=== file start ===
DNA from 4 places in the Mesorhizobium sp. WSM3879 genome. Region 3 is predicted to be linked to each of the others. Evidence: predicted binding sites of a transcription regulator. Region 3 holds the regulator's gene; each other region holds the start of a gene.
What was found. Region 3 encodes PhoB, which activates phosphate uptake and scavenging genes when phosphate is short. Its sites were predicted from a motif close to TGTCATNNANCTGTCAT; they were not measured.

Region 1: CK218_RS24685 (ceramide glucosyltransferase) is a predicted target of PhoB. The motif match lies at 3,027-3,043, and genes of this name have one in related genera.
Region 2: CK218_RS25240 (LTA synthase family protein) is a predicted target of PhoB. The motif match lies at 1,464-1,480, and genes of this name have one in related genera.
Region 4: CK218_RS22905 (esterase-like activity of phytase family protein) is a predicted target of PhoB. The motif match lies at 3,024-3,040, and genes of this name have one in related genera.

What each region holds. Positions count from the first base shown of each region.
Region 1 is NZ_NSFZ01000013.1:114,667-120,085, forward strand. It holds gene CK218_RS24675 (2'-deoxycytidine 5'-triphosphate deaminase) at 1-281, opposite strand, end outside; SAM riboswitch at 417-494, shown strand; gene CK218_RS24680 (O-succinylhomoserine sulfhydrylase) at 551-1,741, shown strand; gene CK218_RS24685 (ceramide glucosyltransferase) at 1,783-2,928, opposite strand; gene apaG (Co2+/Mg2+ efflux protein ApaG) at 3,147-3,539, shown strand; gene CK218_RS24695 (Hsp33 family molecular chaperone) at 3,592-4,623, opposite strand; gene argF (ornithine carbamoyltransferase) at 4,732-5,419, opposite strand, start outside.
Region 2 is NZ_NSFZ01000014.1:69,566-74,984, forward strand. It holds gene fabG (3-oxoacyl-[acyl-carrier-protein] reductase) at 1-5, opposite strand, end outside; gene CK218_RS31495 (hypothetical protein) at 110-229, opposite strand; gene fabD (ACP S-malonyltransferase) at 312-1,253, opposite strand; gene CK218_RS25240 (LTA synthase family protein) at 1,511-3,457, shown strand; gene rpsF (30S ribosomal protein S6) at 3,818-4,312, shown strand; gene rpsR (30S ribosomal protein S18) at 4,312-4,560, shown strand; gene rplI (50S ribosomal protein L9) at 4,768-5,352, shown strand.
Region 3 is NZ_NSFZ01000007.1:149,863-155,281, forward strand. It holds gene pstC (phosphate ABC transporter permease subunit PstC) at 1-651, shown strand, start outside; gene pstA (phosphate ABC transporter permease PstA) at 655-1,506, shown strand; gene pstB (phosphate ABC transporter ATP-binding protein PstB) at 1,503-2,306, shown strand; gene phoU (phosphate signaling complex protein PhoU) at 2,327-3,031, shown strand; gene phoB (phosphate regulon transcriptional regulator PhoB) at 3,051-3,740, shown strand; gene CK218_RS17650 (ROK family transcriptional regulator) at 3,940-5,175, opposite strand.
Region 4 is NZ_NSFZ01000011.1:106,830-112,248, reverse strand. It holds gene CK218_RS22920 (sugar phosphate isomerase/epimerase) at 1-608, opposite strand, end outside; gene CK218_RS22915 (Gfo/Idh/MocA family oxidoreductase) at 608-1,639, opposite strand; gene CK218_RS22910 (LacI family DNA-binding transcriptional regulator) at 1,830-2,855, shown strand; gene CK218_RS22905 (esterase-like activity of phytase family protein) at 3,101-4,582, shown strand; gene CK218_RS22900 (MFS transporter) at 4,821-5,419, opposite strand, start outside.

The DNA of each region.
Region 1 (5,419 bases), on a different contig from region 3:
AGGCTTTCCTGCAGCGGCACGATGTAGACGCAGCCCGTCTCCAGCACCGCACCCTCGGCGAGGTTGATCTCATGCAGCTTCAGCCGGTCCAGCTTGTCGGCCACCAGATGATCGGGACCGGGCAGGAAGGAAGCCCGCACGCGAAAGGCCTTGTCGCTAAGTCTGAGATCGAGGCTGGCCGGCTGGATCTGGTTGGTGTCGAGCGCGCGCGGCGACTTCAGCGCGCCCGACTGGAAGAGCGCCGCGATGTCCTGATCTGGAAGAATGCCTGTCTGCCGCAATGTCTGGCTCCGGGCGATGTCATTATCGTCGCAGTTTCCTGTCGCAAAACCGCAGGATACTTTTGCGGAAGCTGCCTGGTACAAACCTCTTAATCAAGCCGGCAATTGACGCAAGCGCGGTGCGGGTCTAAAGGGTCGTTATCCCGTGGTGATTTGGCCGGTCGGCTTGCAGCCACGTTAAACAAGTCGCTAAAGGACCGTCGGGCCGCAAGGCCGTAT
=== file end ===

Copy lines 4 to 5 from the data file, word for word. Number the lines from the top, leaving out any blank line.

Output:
Region 2: CK218_RS25240 (LTA synthase family protein) is a predicted target of PhoB. The motif match lies at 1,464-1,480, and genes of this name have one in related genera.
Region 4: CK218_RS22905 (esterase-like activity of phytase family protein) is a predicted target of PhoB. The motif match lies at 3,024-3,040, and genes of this name have one in related genera.